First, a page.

The ins and outs of Connecticut’s first animal ambulance

In response to all the damage done by Hurricane Sandy back in 2012, Jon Nowinski, veterinary assistant at VCA Shoreline Veterinary Referral & Emergency Center, founded a volunteer-based community service designed to address the need for an animal emergency response team within the state.  

Since Nowinski founded the Emergency Animal Response Service (EARS) nearly five years ago, he’s added members to his team of skilled volunteers and increased their arsenal of tools used in everyday rescues on animals ranging from cats to horses.

EARS has also joined forces with a number of 24-hour animal hospitals across Connecticut to enable the team to serve communities all around the state when primary care centers are closed or an owner does not have transportation for an animal.

The public service group acquired a retired human ambulance at an auction two years ago, and according to Nowinski, the purchase was a no-brainer.

“Prior to purchasing the ambulance, we primarily used my truck, which has some modifications inside to accommodate the transport of animals but only to an extent,” said Nowinski. “People were able to call in to the vet’s to ask questions, but it was still their responsibility to bring their animal down to their office. We tried to give the pet owners an alternative.”

Nowinski said it has been only within the past 10 years that he’s seen people realize the unique role animals play in families, and it has impacted EARS undeniably.

“We discovered through natural disasters that people were not going to just let their animals go and that the state lacked a service that was designed to rescue animals,” said Nowinsky.

He explained that after the hurricane he’d earned the reputation of being an “animal person” and people he knew who worked in emergency services would call, requesting his assistance.

“When those calls slowed down is when we realized there really is a need for a rapid response team for animals,” said Nowinsky.

First animal ambulance in Connecticut

The ambulance has been modified to act as a critical care unit, which EARS previously lacked. Equipped with a storage compartment that was modified to act as an oxygen chamber for small animals up to 30 pounds, an examination table, and a compartment on the exterior with room for a stretcher, the ambulance is stocked up.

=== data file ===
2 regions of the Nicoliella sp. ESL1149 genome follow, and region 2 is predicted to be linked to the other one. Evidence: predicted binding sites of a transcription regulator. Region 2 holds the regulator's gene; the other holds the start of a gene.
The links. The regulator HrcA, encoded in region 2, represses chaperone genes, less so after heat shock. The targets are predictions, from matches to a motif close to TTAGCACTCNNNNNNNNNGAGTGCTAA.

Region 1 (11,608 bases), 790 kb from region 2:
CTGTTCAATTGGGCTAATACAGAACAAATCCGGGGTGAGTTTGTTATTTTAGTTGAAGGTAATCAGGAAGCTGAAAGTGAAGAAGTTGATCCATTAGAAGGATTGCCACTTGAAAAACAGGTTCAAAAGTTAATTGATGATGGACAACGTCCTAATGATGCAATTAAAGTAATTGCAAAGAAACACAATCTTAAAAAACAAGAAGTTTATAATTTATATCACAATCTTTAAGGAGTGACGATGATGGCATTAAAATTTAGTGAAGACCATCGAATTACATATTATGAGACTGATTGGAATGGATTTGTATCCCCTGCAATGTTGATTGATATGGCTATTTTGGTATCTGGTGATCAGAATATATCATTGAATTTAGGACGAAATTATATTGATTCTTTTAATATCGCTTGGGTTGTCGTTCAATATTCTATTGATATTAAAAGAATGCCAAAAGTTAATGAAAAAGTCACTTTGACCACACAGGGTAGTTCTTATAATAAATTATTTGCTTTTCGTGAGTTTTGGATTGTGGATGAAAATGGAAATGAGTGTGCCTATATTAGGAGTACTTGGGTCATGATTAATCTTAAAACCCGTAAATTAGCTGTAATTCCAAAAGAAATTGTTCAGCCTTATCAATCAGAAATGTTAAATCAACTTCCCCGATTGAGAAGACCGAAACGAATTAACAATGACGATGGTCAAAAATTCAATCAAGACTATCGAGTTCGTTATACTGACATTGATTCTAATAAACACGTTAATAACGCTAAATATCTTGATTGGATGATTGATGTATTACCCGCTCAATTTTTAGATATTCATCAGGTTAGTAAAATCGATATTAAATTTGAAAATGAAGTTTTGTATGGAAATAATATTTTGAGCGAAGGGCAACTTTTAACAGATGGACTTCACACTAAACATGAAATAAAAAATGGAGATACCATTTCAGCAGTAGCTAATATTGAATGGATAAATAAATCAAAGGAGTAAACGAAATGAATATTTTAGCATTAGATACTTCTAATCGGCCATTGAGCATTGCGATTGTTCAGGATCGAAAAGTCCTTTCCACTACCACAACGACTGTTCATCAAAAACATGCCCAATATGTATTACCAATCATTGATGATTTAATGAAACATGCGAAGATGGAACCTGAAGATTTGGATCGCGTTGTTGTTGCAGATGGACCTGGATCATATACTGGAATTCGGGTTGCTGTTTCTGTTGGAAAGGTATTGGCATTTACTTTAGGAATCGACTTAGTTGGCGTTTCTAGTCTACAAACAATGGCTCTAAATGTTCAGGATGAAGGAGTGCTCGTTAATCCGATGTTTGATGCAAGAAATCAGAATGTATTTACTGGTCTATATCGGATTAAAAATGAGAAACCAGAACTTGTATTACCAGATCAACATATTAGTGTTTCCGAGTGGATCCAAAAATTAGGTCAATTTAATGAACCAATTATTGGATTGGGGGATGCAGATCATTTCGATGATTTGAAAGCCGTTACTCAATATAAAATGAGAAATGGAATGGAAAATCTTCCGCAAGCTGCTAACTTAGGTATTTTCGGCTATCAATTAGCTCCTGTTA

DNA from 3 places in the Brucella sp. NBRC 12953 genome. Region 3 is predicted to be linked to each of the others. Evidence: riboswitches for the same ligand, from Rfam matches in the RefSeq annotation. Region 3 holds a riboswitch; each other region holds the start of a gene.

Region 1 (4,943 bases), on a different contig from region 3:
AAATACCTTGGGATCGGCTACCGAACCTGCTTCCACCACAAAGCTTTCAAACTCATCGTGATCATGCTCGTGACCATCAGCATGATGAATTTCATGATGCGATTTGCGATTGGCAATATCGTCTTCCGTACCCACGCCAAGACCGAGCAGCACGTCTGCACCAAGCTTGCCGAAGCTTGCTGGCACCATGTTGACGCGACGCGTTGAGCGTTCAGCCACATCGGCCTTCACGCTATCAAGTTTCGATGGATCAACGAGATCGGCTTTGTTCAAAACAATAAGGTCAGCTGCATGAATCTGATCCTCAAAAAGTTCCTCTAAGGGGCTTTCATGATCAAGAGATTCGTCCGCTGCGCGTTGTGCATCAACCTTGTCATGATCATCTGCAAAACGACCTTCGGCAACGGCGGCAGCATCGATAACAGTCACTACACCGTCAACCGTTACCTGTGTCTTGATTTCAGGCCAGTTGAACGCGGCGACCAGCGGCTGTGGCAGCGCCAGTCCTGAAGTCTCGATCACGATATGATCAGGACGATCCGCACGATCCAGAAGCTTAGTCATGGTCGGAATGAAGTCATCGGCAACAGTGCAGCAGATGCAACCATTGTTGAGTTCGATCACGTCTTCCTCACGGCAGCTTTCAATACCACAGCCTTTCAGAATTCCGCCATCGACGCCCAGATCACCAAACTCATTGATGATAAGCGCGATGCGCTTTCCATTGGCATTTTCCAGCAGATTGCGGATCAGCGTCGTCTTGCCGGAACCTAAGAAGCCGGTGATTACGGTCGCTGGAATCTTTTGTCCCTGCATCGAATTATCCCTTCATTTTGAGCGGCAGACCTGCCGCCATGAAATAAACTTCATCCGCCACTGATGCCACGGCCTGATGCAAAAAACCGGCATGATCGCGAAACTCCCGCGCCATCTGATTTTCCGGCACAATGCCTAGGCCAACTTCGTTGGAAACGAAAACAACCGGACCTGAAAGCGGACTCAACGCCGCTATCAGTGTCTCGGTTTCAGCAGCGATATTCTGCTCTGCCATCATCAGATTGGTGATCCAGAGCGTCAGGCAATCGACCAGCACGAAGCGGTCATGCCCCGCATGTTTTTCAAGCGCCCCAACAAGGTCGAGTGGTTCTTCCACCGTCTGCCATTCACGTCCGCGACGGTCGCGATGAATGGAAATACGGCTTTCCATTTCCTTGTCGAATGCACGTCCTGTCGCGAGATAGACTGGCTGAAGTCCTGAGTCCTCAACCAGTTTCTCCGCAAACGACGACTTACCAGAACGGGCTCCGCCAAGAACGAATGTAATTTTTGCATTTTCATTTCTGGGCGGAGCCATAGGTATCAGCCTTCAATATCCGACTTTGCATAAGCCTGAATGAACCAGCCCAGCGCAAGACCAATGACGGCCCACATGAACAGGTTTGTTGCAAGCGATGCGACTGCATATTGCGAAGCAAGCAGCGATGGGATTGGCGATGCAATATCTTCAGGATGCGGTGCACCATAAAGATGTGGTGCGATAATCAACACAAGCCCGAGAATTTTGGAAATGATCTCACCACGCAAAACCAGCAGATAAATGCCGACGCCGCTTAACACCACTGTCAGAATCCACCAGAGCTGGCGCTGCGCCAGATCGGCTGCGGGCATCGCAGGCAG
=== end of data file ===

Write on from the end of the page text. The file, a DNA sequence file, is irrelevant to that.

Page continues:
The oxygen chamber works by attaching plastic tubes to the sides of the once storage compartment and is activated by turning on the oxygen source once the glass sliding doors are sealed.

Nowinski said EARS made the best out of what it had and has had good results so far.

“We pretty much took all things needed for any incident that an animal is in critical condition and stocked it into our ambulance,” said Nowinski. “Anything hit by a car, a dog overheating, to a bunch of other bad scenarios we can now handle in transit.”

His truck or vehicle previously used for all rescues features a place to hang oxygen tanks or bags filled with intravenous fluid, but lacks space to “work on” animals once they’re en route to their destination.

EARS is now composed of nearly 15 volunteers who all underwent a minimum of structured pet first aid training.

Each volunteer has his or her own vehicle that on a given day can be used in a rescue call. Nowinski said in most cases they’re using either the ambulance or his own vehicle. During  inclement weather or for a large animal rescue, the team will use his vehicle.  

He explained that all volunteers also come equipped with their own personalized medical kits that they develop over time. Each volunteer’s medical kit depends on the person’s specialty area; Nowinsky carries three different types but has more veterinary items in his.

Given the wide variety of different calls EARS responds to, Nowinsky carries an oxygen kit, first aid kit, and larger first aid kit for wildlife, equipped with thick gloves used for handling stray animals or hawks. According to Nowinsky, injured hawks are the reason for a large number of the calls they respond to. EARS has responded to five or six injured hawk reports this year.

Support from peers

Nowinski said the partnership with local fire departments and the respect given by other first responders are what makes the job that much more rewarding.

“You really have to love the feeling of helping people and their families, because you don’t always receive the most credit. Although since we’ve gotten the ambulance and are responding to more calls, I’ve found that firefighters will pull up next to us or EMTs will tell us how good a job we’re doing and will ask to take a look inside,” said Nowinski. “It’s great.”

Nowinski said that, above all, he wants to raise awareness of the service he and his team offer to the people of Connecticut.

“We want people to know that we’re here and they can call us if they have any questions,” said Nowinski. “You’d be surprised that a lot of people never even think to call an ambulance for their pets. Now they can, and we’d be happy to help where we can.”

Before working at Shoreline, Nowinski said, he worked for two years at a general practice in Stamford, but he said he has since found his true calling.

For more information on the volunteer service or how to get involved, visit To make a donation to the EARS ambulance, visit
Jon Nowinski created the Emergency Animal Response Service (EARS) in 2011 and has since partnered with 24-hour animal hospitals around Connecticut to enable his team to serve communities across the state when primary care centers are closed or an owner does not have transportation for an animal.